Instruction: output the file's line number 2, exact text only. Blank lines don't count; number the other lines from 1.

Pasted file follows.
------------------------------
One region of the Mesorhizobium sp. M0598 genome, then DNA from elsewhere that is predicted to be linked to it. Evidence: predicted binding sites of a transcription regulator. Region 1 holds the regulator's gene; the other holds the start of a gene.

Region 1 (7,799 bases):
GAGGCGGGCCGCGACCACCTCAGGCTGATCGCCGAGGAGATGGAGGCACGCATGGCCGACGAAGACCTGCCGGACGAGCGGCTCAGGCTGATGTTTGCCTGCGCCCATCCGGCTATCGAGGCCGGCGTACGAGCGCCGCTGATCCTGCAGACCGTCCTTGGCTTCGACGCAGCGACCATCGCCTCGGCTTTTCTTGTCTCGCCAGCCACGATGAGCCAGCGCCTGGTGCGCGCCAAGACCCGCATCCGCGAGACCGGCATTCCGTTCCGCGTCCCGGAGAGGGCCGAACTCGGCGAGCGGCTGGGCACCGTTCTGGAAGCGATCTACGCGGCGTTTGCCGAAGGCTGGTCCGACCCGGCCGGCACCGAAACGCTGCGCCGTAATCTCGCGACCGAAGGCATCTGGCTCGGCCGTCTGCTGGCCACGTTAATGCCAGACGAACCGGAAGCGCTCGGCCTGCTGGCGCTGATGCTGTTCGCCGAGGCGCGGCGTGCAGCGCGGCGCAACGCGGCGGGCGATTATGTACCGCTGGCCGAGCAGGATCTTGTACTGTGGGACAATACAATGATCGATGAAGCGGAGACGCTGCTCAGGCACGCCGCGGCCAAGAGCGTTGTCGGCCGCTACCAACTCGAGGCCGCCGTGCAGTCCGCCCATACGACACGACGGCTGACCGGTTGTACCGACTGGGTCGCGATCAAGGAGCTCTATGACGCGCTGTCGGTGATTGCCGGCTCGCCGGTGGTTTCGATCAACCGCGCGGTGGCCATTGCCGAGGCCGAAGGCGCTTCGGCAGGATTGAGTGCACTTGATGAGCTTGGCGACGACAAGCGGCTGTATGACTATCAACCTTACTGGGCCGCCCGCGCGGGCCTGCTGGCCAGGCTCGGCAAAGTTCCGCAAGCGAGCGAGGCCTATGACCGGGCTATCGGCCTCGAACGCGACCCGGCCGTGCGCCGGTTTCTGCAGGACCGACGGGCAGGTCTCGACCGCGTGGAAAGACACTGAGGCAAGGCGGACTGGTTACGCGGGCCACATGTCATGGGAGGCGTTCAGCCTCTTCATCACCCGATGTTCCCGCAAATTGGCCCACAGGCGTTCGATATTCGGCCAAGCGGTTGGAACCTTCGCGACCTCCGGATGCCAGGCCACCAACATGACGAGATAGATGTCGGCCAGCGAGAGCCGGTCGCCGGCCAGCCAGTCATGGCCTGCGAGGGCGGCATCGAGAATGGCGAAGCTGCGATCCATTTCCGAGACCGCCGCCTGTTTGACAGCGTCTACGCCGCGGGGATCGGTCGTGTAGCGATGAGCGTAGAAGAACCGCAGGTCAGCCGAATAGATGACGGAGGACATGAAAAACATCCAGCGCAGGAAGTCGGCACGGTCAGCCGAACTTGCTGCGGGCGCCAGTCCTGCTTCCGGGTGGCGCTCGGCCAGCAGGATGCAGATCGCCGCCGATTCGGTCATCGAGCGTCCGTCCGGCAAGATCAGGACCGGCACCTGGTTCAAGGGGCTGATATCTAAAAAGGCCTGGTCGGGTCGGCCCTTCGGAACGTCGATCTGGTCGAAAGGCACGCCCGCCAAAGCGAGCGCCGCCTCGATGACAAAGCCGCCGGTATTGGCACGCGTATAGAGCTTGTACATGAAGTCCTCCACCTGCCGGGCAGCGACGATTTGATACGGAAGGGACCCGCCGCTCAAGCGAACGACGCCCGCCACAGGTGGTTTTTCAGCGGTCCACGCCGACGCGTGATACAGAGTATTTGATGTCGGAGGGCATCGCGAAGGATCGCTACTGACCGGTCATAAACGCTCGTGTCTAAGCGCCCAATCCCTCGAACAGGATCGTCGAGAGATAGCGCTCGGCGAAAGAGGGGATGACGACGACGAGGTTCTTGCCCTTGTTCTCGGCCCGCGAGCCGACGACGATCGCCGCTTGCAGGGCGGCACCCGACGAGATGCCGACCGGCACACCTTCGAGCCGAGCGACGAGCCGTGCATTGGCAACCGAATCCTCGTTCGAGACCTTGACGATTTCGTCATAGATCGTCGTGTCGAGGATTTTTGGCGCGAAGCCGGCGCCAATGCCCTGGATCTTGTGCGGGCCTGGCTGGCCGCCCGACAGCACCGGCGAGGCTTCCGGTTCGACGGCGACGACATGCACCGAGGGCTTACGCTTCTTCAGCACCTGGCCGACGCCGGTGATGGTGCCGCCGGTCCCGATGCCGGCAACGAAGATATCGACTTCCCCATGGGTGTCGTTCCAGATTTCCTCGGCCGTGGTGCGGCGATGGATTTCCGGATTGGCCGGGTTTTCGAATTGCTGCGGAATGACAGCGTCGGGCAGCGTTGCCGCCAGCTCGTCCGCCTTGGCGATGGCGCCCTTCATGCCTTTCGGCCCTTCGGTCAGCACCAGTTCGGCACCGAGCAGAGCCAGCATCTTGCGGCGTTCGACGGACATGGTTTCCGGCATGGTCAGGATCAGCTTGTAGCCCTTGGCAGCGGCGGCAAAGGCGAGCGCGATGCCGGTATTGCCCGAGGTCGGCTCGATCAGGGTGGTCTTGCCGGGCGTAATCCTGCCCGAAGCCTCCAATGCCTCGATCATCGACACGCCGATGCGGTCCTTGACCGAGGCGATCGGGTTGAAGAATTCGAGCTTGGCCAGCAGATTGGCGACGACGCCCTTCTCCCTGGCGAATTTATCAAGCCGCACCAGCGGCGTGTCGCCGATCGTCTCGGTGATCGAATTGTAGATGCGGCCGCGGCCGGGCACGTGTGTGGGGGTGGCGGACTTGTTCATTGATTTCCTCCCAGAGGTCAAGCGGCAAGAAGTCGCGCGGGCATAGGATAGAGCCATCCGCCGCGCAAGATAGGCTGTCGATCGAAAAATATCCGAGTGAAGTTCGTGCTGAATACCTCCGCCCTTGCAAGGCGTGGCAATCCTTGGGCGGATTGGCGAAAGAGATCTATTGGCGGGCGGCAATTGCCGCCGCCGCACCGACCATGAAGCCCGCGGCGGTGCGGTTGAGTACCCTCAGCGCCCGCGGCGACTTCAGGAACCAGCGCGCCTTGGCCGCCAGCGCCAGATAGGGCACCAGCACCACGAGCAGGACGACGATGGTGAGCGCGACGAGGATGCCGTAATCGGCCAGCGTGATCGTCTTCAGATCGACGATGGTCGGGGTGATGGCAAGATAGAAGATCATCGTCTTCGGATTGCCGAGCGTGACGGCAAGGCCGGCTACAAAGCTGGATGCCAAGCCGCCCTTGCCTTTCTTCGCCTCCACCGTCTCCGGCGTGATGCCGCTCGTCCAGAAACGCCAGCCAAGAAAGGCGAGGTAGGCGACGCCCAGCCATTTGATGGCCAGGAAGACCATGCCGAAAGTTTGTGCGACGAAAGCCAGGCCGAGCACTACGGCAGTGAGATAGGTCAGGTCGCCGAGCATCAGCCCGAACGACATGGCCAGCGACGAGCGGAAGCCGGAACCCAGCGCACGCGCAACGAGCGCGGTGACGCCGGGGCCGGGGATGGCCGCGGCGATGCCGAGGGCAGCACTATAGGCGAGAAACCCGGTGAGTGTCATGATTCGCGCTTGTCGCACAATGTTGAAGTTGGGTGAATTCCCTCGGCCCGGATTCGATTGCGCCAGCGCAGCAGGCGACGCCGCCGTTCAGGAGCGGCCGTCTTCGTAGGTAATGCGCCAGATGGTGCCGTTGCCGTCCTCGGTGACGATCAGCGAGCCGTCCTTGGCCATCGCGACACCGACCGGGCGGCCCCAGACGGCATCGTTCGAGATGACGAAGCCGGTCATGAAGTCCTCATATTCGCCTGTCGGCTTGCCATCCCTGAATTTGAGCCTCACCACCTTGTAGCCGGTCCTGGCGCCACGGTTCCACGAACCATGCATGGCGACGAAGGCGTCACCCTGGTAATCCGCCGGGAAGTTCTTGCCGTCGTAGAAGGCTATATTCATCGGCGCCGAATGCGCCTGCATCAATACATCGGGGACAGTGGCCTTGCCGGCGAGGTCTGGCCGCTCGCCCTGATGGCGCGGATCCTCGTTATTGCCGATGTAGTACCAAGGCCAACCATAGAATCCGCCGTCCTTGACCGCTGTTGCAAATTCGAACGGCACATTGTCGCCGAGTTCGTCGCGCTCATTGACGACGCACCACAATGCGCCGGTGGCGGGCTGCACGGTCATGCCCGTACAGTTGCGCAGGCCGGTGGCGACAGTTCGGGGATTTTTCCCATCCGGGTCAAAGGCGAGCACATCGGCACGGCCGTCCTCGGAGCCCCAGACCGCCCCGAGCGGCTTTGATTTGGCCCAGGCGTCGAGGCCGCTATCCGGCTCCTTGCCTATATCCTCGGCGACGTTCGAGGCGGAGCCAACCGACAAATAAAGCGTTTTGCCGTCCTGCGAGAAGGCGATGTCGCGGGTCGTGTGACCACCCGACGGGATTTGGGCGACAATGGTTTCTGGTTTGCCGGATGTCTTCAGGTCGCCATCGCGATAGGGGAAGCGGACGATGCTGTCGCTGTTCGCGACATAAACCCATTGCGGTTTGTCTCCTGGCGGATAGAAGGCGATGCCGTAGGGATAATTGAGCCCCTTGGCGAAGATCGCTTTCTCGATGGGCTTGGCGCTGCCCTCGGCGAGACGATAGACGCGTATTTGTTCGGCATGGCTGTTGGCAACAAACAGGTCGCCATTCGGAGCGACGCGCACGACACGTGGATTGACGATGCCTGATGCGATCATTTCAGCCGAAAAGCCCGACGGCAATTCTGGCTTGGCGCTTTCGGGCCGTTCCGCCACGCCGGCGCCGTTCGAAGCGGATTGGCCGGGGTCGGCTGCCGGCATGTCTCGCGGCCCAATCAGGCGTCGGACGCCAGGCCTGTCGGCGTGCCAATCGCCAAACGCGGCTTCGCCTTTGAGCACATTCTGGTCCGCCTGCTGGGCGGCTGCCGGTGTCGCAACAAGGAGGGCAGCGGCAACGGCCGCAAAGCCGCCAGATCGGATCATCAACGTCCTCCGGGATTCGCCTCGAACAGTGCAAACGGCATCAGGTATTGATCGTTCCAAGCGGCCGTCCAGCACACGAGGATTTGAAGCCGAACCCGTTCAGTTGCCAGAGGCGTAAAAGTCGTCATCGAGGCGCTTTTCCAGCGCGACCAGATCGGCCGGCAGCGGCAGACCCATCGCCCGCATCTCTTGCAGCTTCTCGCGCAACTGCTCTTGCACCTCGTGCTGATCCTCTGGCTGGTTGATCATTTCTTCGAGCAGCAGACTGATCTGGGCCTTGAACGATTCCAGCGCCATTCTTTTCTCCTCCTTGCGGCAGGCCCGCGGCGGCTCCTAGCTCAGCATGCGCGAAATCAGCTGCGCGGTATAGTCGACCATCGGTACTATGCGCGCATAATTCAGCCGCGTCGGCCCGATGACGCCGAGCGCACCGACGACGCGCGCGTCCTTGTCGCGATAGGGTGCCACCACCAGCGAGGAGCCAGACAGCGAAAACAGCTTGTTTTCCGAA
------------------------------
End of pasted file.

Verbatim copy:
Region 1 (7,799 bases):